Loan agreements were made by beneficiaries directly with the NGO. No collateral was required although the backgrounds of borrowers were closely investigated. Co-signers were used to guarantee payments. Typically the loan would have a duration of 3 years and be paid off in monthly instalments. The average rate of interest was 15% which was low compared with alternative sources of informal finance through money lenders or retail credit.

The NGO’s achieved a very high recovery rate of 95% in the early years. Some even developed alternative credit lines as planned. The prospects for integration with the formal sector seem very encouraging.

The success of this scheme can be related to the wide range of options in terms of the type of improvement made, the loan term and the quality of the improvement offered by lenders. Borrowers could tailor their lending package to their individual needs and hence the initiative avoided the ‘one size fits all’ approach. It was discovered that households were often prepared to choose the high cost option if the incremental increase in property value was considered to be high.

The flexibility of loan terms meant that borrowers and lenders could test the loan system at lower risk to each party. Smaller shorter term loans for sanitation were sometimes paid off early to be replaced by larger longer term agreements for more substantial housing improvements.

Provision of reliable technical advice and help in negotiating construction contracts was a key factor in attracting borrowers with plans to upgrade their sanitation facilities. Low income households often did not have the information necessary to make an informed decision about sanitation provision. A prime function of the loan officer was to monitor construction quality for the customer and use this ability to refuse disbursement to keep contractors in line.

A large subsidy is built into the loan programme i.e. the technical support provided by the CHF, but there is also provision in the financial planning for CHF to get sufficiently close-to-market interest rates from NGOs to preserve the value of the fund’s asset base. When the NGO’s take over the CHF function, the cost of expert staff will be much lower increasing the potential for sustainability (Co-operative Housing Foundation, 1993)

Recent Trends

Sanitation interventions have had relatively low impact considering the scale of the problem i.e. 2.4 billion people without access to adequate sanitation. Very few programmes have reached more than 100,000 people. And even when latrines have been constructed, many are not used or not used as latrines.

The low coverage can be explained partly because sanitation improvements and hygiene education components that go with it, start off as highly subsidised pilot projects and are unable to make the transition from pilot to mainstream programmes due to lack of proper financing plans. Recent trends to improve this situation, related with microfinance, are discussed in this section.

Microfinance and the development of supply chains

Developing effective supply chains for sanitation products and promoting demand has proven more effective than household subsidies. Microfinance can be used for starting up activities required to provide sanitation services such as providing materials for construction, emptying the pits and treating the sludge.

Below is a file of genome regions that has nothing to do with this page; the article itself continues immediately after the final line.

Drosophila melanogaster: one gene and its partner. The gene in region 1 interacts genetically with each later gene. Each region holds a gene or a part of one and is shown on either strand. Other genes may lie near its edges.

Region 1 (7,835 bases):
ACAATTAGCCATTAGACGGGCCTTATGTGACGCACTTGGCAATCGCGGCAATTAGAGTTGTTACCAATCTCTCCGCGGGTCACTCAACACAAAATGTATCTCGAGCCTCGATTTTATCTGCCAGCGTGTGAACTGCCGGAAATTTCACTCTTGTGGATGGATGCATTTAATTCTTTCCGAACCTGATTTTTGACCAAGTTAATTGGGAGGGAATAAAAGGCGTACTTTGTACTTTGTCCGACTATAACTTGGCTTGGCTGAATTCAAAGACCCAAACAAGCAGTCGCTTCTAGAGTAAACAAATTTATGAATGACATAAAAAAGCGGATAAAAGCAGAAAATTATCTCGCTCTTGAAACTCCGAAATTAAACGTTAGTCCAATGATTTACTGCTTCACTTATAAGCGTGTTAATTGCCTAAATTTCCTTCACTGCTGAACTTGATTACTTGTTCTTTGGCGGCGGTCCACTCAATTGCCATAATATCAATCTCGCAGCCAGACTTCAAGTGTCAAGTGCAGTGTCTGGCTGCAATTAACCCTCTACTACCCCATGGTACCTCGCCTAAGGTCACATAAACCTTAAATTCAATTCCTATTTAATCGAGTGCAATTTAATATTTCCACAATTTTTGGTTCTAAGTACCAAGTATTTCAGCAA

Hibir Municipal Sanitary Services

In Addis Ababa, Ethiopia, Business Development Services (an Ethio-German micro and small enterprise development programme) has organised 137 unemployed youth, mostly women, in two groups of cooperatives. Credit for starting up activities has been provided by an MFI and there was an extensive marketing campaign to get clients to buy the cleaning services. The service has a regular income secured with 1,200 clients are paying 3 to 20 birr/month.

 The small scale private sector has the ability to tap markets for sanitation or hygiene related products such as soap, toilet construction, toilet parts, toilet cleaning and faecal sludge management. However, starting up activities requires credit. Service providers are able to make a decent profit and as such there is an incentive to create demand and ensure supply.

Opportunities for leveraging resources

Instead of sinking aid into subsidised household latrines, there is a real opportunity for using aid better by developing revolving funds in rural areas for latrines or peri-urban areas for household sewerage connections.  

Revolving funds at district level in Ghana

In Ghana, 22 Water Boards have formed the Association of Water and Sanitation Development Boards (AWSDB), which have a similar strategy as the community group revolving funds, but at a different scale.

A key strategy of the AWSDBs to mobilise deposits was to establish a pooled reserve fund, which is invested in Treasury Bills and other short-term, low risk, high return investments. The interest earned on the reserve fund represents a large capital base for member boards in each district for their water supply and sanitation activities.

Microfinance and commercial project development can be linked with subsidised activities (mainly done by NGOs) such as sanitation promotion and other technical support for cost-effective solutions and quality control (for instance care with contamination of water sources).

Strategic partnerships to develop scalable solutions